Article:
Laurie Cumbo, the former majority leader of the New York City Council who has been criticized for what some view as an anti-immigrant stance, will be the next commissioner of the Department of Cultural Affairs (DCLA), the agency announced today, March 18. Cumbo will succeed Gonzalo Casals, who stepped down at the end of Bill de Blasio’s mayoral term in 2021 and joined the Mellon Foundation as a senior research and policy fellow.
Last December, Cumbo voiced opposition to legislation that allows nearly one million noncitizens living in New York to vote in municipal elections, arguing that it would “shift the power dynamics” in the city to the disadvantage of its Black residents.
“We do not have the numbers or the information to know how that is going to impact African-American communities who have been the most vulnerable in our existence in our city,” Cumbo told Politico.
The comment drew ire from supporters of the legislation and immigration advocates including Luis Miranda, a political strategist and father of award-winning composer and Hamilton creator Lin-Manuel Miranda. “I am sorry but Ms. Cumbo’s recent anti-immigrant statements make it very difficult for me to support her appointment,” Luis Miranda wrote in an email to members of Mayor Eric Adams’s transition committee in January, when there was first talk of Cumbo being named commissioner.
“Her appointment is another deeply troubling sign that @NYCMayor is choosing intolerant political loyalists instead of listening to our communities,” said Natalia Aristizabal, the deputy director of the immigration advocacy group Make the Road New York, in a tweet shared by the organization.
Cumbo is a longtime and fervent supporter of Adams, who has defended her potential nomination. “Laurie’s a superstar, and I love Laurie,” he told Politico in January.
Born and raised in Brooklyn, Cumbo earned an undergraduate degree in Art History from Spelman College and an MA in Visual Arts Administration from New York University. A member of the city council from 2014 to 2021 representing its 35th district — which covers several Brooklyn neighborhoods including Bedford-Stuyvesant and Clinton Hill — Cumbo also founded the Museum of Contemporary African Diasporan Arts in Fort Greene in 1999.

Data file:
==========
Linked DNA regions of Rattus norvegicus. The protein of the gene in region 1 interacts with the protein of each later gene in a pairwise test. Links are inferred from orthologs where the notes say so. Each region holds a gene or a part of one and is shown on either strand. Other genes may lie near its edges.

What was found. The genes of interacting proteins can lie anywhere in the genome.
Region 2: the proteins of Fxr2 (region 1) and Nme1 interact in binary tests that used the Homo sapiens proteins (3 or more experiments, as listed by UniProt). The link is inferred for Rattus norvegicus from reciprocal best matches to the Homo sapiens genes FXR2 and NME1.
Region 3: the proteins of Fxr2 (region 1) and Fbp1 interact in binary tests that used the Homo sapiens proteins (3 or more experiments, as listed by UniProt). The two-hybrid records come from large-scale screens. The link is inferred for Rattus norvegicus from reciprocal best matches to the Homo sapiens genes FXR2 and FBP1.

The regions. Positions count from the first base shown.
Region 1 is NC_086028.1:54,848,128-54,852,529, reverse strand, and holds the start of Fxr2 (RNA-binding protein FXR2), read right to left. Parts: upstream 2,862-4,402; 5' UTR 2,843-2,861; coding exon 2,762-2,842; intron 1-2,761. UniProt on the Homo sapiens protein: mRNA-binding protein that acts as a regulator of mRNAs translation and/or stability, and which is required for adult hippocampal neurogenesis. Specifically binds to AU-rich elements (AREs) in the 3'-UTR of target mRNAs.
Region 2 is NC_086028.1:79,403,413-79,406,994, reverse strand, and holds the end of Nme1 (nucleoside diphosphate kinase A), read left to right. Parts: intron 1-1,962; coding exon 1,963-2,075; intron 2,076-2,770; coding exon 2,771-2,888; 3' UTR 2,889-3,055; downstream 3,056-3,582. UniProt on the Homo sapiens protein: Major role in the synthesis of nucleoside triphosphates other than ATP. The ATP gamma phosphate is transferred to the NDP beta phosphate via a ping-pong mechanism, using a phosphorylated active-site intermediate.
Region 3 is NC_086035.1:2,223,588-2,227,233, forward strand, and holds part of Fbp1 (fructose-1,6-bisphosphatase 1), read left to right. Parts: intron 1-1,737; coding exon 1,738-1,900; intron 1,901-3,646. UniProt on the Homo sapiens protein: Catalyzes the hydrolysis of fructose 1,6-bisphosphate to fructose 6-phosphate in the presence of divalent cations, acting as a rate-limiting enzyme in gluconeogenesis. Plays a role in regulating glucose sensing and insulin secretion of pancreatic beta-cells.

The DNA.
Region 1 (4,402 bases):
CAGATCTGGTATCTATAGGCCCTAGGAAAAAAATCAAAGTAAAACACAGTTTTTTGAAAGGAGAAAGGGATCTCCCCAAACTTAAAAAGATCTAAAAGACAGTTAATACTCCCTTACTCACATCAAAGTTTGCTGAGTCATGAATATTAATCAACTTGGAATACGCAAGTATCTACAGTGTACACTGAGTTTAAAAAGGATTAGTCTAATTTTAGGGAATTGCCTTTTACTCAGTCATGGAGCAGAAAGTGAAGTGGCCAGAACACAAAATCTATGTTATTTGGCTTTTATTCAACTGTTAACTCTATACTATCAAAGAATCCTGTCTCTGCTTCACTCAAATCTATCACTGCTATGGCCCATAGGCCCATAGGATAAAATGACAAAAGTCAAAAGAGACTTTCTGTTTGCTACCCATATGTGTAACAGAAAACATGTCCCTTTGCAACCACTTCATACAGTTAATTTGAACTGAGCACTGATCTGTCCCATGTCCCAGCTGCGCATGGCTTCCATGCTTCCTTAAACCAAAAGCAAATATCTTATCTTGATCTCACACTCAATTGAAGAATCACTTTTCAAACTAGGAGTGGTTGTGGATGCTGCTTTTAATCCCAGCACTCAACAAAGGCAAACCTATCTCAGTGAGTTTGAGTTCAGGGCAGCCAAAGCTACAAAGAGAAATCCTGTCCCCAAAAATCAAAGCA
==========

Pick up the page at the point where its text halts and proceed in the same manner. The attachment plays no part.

In 2017, Cumbo successfully sponsored a legislative package that increased funding for the Percent for Art program, a public art initiative administered by the DCLA. At the time, it was the largest package of bills in the history of the agency. She also supported and passed legislation to create the first-ever citywide Minority and Women-Owned Businesses Task Force.
In a press release shared by DCLA today, several leaders of cultural institutions across the city, including the Laundromat Project and the Brooklyn Arts Council, praised the former councilwoman and welcomed the appointment.
“Laurie Cumbo has been a tireless advocate for arts and culture organizations and, more particularly, organizations led by people of color,” said Melody Capote, executive director of the Caribbean Cultural Center African Diaspora Institute.
But critics of Cumbo cite her record of culturally insensitive and polarizing statements that appear to pit ethnic groups against one another. In 2013, she apologized for writing in a Facebook post that “the accomplishments of the Jewish community triggers feelings of resentment” among her constituents. The comment was made in the wake of a series of attacks on Jewish residents of Crown Heights and was interpreted by many as anti-Semitic. In 2015, Cumbo also apologized for expressing concerns over “blocs” of Asian Americans moving into public housing in her district during a council hearing.
At the height of Black Lives Matter protests in the summer of 2020, Cumbo, who is Black, compared calls to defund the police to “colonization” and said the movement was led primarily by White progressives.
The DCLA is the largest cultural funding agency in the United States, providing hundreds of millions of dollars to more than 1,000 arts and culture nonprofits across all five boroughs of New York City.
“I thank Mayor Eric Adams for appointing me to this position. Together, we will center the arts in New York’s economic recovery and bolster the educational and cultural experiences of every New York City student from Pre-K to CUNY,” Cumbo said in the DCLA’s statement.
Echoing Adams’s tough-on-crime rhetoric, she added: “I also believe we can help address public safety issues in New York City — taking a gun out of the hands of a young person and replacing it with an instrument, paintbrush, camera, or script will redirect the talent and passions of our youth towards building a better and more vibrant New York City.”
The committee’s main responsibilities will be to shape policy goals, stimulate arts philanthropy, and advocate for the expansion of federal backing of the cultural sector.
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